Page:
The defendant’s appeal against that judgment to the Court of Appeal, Enugu Division was unsuccessful hence the further appeal to this court.

In the briefs filed, exchanged and adopted by the parties at the 8 hearing of the appeal, the defendant identified three issues as arising for determination.

These issues which were also adopted by the plaintiff are:-

See also  Popoola Elabanjo V Chief (Mrs) Ganiat Dawodu (2006) LLJR-SC

“(i) Whether the lower courts determined the only issue for determination presented to it (sic) by the parties in exhibit ‘A’ settlement of issues

(ii) Whether on a proper determination of the issue for determination in exhibit ‘A’, the defendant is liable to indemnify the plaintiff to the full extent of its loss having regard to the terms of the contract between the parties

(iii) Whether the plaintiff proved the value of the lost packages”

Issues (i) and (ii) are closely related and are conveniently treated together. They deal with the construction of the exemption clause in the Airway bill, exhibit ‘C’. The contention of the defendant’s counsel in his brief is that the courts below did not decide the issue presented by the parties for determination as reflected in the “Settlement of Issue”, exhibit A, in that, instead of confining themselves to the interpretation of the terms in the Airway bill, exhibit C, they took into consideration evidence extraneous to exhibit C by referring to the evidence of the plaintiff’s Managing Director on how he impressed upon the defendant’s employee the urgency of the repairs of the defective component. Learned counsel cited the case of Maximum Insurance Company Ltd. v. Owoniyi (1994) 3 NWLR (Pt. 331) 178, 194 to submit that when parties settle issues for determination, the pleadings before the settlement is no longer material and no longer defines the issues.

Referring to section 132 of the Evidence Act, Cap. 112, Laws of Nigeria, 1990 which deals with the exclusion of oral evidence by documentary evidence, it was submitted that since both parties agreed that all the terms of the contract are embodied in the Airway bill exhibit ‘C’, it was wrong for the courts below to admit oral evidence of witnesses in the interpretation of exhibit C the terms of which are very clear and unambiguous and ought to have been given their ordinary meaning in line with the decision of this court in Union Bank v. Ozigi (1994) 3 NWLR (Pt. 333) 385.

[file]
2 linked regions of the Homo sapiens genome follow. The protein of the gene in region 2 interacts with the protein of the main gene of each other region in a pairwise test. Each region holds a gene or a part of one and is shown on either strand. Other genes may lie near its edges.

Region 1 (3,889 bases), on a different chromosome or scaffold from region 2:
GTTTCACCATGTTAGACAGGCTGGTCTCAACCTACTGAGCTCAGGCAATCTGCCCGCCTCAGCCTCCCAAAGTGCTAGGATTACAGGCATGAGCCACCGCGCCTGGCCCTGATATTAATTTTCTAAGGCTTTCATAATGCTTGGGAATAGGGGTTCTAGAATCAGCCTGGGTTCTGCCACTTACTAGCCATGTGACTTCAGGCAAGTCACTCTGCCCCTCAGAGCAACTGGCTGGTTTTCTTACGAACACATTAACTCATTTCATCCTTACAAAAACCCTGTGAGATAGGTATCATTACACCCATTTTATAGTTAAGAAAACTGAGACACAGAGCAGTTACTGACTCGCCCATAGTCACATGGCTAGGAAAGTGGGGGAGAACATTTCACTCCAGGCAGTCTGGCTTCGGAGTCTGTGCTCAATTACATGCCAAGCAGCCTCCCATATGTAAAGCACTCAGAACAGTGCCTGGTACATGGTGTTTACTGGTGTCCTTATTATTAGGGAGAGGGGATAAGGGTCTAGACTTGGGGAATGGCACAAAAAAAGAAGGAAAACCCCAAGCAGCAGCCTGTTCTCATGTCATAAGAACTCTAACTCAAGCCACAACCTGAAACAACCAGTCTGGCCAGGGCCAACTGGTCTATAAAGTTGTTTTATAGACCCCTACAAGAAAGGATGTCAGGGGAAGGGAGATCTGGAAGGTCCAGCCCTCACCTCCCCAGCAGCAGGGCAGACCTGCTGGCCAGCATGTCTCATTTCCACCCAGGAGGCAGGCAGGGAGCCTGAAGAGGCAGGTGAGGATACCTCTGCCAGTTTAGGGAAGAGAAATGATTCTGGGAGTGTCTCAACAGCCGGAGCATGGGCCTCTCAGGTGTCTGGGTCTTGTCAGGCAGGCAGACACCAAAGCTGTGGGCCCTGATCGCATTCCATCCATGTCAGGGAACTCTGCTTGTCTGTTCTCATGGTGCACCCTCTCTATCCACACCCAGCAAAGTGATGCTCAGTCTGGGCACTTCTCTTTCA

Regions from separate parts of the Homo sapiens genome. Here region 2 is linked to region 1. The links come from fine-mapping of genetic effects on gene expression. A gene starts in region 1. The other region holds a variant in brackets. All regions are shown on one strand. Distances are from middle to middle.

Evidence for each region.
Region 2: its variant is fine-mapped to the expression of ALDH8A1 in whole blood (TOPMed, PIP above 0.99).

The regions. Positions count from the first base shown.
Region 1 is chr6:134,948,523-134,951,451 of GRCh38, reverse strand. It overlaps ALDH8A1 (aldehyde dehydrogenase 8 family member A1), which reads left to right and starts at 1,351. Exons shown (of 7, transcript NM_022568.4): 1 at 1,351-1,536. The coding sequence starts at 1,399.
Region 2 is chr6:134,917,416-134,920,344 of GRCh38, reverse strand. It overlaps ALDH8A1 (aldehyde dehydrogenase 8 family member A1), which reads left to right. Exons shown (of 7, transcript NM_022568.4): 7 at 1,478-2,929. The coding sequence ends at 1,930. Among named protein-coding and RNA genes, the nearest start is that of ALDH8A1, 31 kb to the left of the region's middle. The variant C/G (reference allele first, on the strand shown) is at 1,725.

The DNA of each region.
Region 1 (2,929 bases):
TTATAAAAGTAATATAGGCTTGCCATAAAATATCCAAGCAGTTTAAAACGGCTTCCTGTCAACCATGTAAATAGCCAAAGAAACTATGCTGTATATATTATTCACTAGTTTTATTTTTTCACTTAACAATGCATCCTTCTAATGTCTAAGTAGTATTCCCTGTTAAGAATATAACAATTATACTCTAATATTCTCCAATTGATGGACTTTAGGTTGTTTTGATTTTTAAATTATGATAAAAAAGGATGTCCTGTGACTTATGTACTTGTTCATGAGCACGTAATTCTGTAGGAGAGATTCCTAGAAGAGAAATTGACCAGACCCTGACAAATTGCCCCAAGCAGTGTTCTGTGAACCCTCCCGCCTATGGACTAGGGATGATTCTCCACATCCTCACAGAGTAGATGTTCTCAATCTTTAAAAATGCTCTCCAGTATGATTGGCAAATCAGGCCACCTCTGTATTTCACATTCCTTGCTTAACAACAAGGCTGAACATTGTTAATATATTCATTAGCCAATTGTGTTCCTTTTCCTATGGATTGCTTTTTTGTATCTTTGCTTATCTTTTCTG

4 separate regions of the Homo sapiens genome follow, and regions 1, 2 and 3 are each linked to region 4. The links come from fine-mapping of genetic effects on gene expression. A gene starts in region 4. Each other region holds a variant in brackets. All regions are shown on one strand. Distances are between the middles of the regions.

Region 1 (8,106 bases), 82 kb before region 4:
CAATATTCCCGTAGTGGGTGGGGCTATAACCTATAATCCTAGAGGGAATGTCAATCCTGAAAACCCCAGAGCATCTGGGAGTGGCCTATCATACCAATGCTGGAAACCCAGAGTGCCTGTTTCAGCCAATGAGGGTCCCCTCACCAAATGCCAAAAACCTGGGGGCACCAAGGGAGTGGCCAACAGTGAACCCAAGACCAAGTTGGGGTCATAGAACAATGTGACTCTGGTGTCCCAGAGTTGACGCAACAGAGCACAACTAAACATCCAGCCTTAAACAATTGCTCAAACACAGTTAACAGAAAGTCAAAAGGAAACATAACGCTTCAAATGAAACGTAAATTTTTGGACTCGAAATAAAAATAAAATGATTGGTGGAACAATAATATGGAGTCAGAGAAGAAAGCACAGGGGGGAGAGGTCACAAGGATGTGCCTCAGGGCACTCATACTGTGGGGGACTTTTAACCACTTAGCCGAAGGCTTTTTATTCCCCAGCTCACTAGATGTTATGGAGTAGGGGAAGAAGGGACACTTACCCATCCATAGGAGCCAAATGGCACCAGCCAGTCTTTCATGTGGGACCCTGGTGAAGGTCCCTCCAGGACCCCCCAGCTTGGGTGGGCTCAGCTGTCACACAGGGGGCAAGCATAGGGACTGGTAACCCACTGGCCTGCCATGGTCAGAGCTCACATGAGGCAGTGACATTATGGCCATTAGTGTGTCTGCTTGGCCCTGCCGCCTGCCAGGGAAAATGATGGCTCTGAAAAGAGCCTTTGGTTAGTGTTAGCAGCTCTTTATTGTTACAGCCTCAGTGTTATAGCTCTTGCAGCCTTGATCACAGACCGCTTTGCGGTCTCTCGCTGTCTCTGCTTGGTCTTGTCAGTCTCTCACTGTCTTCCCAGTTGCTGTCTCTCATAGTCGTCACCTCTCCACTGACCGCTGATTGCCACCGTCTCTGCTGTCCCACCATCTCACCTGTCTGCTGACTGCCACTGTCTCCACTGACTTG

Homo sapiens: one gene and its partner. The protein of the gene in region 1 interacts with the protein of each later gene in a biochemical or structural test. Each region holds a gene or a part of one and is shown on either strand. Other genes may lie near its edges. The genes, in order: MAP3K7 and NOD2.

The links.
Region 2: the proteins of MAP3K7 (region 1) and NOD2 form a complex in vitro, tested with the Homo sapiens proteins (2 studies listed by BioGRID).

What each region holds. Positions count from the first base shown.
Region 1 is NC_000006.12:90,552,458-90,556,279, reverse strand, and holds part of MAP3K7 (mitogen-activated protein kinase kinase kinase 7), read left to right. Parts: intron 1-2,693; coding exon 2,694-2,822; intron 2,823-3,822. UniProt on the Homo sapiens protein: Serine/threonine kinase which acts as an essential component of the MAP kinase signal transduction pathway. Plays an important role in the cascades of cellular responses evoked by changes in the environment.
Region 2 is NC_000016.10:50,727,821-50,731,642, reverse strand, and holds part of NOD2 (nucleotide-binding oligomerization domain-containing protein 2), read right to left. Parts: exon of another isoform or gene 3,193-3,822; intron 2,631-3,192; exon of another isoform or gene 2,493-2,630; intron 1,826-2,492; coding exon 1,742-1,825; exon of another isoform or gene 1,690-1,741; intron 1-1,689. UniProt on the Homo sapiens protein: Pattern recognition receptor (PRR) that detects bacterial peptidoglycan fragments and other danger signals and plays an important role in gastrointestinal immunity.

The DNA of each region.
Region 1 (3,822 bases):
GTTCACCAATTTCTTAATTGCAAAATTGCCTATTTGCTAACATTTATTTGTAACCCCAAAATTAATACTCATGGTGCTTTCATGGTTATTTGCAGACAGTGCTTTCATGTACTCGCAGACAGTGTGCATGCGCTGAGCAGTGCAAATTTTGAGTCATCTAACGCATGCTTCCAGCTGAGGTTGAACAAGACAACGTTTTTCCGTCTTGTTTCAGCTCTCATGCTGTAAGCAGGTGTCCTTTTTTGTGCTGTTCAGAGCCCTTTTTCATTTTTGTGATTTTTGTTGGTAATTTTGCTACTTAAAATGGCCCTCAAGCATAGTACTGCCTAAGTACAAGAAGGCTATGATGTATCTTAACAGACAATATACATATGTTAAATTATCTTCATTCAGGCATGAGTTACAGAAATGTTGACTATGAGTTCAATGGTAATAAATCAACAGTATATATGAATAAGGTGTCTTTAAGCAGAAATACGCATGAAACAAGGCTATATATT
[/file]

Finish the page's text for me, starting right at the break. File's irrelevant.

As noted earlier on, parties by their counsel filed a document titled “Settlement of Issues” admitted in evidence as exhibit A in which they prayed the trial court to determine the following issue, to wit,-

“Whether, having regard to the terms of the Airway bill No. 220031 signed by the plaintiff, the defendant’s liability is restricted to only N500 or is it liable to indemnify the plaintiff to the full extent of its loss.”

The learned trial Judge, after reviewing relevant case law on exemption clauses decided the issue in his judgment at p. 32 of the record where he said:

“My answer, therefore, to the issue for determination is that having regard to the terms of the Airway bill No. 220031 signed by the plaintiff, the defendant is liable to indemnify the plaintiff to the full extent of its loss.”

In affirming that decision, the court below per the lead judgment of Olagunju, J.C.A. at p. 96 of the record stated:

“On the combined authority of the decisions in Akinsanya v. UBA Ltd. and Narwnal and Sons (Nig.) Ltd. v. Niger Benue Transport Co. Ltd. (supra) and the test of reasonableness posited in DHL International Nigeria Ltd. v. Chidi (supra) it cannot reasonably be maintained that it was the intention of the parties that in the circumstances in which the fundamental term of the contract between the parties was breached by the appellant, the exclusion clause in the Airway bill, exhibit ‘C’ that limits the liability under the contract to N500 can still be operative.”